The case against Duarte, 43, who was detained in Guatemala over Easter weekend following a six-month international manhunt, has become a symbol of Mexico’s long struggle with political corruption. “A politician who is poor is a poor politician” and “Not living off the public purse is to live in sin” are common refrains here.
Duarte, who awaits extradition to Mexico, also represents the growing power of governors, who once served at the pleasure of the president, but gained more autonomy and ever bigger budgets as the country cast aside one-party rule in 2000. Political analysts liken them to corrupt warlords operating without oversight from state legislatures, auditors and courts.
“These people have bankrupted their states, it appears, for personal gain. That’s hard to do,” said Jeffrey Weldon, a political science professor at the Autonomous Technological Institute of Mexico (ITAM).
A study by the Mexican Institute for Competitiveness, a think tank, found 41 governors accused of corruption between 2000 and 2013; 16 were investigated and only four were punished. All nine U.S. governors accused of corruption during the same period were detained and prosecuted, according to the study.
Duarte became notorious for poor security during his tenure, as his state experienced widespread violence. Mass graves were unearthed, including one containing more than 250 skulls. At least 17 journalists were murdered while he was governor from 2010 to 2016, prompting press freedom groups to call Veracruz “the most dangerous place in the hemisphere” to practice journalism. Duarte resigned in October and fled in a government helicopter.
He isn’t the only ex-governor in recent trouble. Tomás Yarrington, former governor of the violence-ridden state of Tampaulipas on the Texas border, was arrested in Italy on April 9.
Yarrington, governor from 1999 to 2005, is accused in Mexico and the United States of racketeering and money laundering, allegedly taking bribes from two criminal syndicates: the Gulf Cartel and Los Zetas. His successor, Eugenio Hernández, was indicted in Texas in 2015 on federal money laundering charges.
Both Yarrington and Hernández had state government bodyguards while on the lam, raising questions about the Mexican government’s commitment to capturing fugitive governors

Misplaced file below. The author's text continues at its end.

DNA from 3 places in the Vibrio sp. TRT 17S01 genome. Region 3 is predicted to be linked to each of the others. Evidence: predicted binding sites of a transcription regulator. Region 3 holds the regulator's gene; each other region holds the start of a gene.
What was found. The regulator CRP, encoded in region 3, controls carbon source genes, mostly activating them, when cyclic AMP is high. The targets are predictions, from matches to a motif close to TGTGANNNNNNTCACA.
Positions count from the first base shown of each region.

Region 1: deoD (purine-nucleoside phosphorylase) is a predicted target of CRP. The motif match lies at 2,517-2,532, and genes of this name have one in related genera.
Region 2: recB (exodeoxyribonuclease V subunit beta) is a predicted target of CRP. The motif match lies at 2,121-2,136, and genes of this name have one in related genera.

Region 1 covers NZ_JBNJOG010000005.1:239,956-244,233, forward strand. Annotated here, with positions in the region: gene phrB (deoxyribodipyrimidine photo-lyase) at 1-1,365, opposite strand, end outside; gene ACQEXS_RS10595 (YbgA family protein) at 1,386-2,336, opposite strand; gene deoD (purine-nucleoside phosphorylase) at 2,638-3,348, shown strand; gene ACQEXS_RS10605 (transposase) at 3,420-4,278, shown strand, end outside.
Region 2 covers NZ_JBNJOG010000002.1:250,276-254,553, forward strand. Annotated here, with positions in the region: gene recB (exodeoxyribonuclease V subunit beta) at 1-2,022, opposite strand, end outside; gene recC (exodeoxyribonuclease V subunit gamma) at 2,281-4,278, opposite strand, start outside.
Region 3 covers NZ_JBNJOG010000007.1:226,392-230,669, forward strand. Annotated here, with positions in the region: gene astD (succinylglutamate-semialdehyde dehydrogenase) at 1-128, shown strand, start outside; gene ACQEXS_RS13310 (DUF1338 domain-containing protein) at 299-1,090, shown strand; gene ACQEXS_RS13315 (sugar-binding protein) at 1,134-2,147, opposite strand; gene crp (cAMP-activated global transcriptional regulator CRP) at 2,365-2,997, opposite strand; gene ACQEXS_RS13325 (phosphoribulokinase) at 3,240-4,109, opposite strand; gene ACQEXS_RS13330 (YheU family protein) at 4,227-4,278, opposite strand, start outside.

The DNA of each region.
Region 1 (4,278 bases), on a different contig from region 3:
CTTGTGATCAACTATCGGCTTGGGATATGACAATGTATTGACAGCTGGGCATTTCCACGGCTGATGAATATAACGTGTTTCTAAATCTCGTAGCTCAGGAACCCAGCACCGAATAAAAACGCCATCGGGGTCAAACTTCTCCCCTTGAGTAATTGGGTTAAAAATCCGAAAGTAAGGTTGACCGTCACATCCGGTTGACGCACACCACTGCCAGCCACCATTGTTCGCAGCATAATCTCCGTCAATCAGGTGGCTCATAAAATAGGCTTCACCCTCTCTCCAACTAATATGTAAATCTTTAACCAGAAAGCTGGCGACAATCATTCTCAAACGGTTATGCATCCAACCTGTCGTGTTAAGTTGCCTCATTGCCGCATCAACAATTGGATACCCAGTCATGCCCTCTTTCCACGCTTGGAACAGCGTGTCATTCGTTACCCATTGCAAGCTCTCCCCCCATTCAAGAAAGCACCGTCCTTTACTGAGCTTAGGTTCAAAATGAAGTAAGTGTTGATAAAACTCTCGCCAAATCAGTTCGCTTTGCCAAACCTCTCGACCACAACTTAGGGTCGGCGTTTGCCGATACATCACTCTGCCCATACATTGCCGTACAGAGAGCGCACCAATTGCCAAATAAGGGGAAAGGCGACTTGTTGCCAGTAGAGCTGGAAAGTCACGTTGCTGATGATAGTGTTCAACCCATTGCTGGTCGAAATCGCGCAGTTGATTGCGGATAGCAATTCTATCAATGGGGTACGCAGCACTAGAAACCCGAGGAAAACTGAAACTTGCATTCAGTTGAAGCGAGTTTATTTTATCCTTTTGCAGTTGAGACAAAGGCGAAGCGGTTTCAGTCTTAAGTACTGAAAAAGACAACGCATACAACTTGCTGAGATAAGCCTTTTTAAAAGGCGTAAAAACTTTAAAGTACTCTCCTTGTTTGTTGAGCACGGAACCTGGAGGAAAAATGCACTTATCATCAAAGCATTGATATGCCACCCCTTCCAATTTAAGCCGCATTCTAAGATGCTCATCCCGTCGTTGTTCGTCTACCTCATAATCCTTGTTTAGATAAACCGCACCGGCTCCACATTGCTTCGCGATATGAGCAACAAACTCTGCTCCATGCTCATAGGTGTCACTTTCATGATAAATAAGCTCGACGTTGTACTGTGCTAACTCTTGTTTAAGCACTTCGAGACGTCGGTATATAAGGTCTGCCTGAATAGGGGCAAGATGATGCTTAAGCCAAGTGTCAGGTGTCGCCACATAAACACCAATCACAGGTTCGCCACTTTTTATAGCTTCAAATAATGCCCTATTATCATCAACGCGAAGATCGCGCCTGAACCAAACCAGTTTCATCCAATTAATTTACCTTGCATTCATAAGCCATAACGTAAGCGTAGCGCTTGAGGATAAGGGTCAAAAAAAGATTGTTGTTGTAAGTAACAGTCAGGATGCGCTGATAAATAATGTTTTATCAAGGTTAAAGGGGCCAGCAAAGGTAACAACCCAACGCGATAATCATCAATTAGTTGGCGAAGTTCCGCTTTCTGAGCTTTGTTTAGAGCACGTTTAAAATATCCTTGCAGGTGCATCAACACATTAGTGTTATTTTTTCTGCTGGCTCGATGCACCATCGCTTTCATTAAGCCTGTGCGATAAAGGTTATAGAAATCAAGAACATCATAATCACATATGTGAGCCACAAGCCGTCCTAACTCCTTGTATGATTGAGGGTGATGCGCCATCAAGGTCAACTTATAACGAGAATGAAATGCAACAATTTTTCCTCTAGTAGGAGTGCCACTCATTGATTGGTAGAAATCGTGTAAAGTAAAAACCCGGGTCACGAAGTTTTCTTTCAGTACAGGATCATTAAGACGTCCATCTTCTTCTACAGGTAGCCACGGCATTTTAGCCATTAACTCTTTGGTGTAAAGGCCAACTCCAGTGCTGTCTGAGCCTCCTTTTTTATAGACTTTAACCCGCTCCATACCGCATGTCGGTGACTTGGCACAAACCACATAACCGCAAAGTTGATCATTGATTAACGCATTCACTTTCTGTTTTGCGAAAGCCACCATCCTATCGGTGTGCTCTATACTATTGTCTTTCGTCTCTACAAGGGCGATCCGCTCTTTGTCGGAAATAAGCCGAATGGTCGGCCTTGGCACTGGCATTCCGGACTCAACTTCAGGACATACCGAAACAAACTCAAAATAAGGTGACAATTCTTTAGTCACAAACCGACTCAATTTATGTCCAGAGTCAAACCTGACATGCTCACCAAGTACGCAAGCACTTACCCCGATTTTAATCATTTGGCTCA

“I’m all for the Americans arresting Mexican governors,” said Esteban Illades, editor of the Mexican magazine Nexos. “At least one law enforcement agency is still doing its job.”
President Enrique Peña Nieto lauded the capture of Duarte and Yarrington — both elected as members of his political party — as “a firm and convincing message from the Mexican state against impunity.”
Still, critics question the political class’s commitment to stamping out corruption. Mexico recently enacted the National Anti-Corruption System, but Congress missed the deadline for appointing an anti-corruption prosecutor and proposed stripping some of the prosecutor’s independence.
“They want this to be a simulation,” said Viridiana Ríos, a scholar at the Wilson Center, a Washington, D.C., think tank. The anti-corruption system “looks good on paper, but in the small print, it’s business as usual.”
“What Duarte did was very much in public view,” said Fernanda Gómez Abán, a researcher with Mexicans Against Corruption and Impunity.
As the country moved from a one-party monopoly to competitive elections, political parties needed to put more money into maintaining their patronage groups and to ply poor voters with cash and goodies.
“Governors use public resources and public sector personnel to rig election outcomes against their enemies,” said Federico Estévez, a political science professor at ITAM.
As power was decentralized from the federal government in Mexico City, “state capitals became destinations” for ambitious politicians, Estévez said. “Half the federal budget flows through their (governors’) hands.”
Watchdogs say politicians at all levels used to justify the theft of government money, saying they shared it with poor communities and provided proper public services, but now they often just sink the money into their own pockets.
“Politicians in positions of power care about the perks of the palace, not in governing from there,” columnist René Delgado wrote April 15 in the newspaper Reforma. “They’re robbing without governing.”
news source – usatoday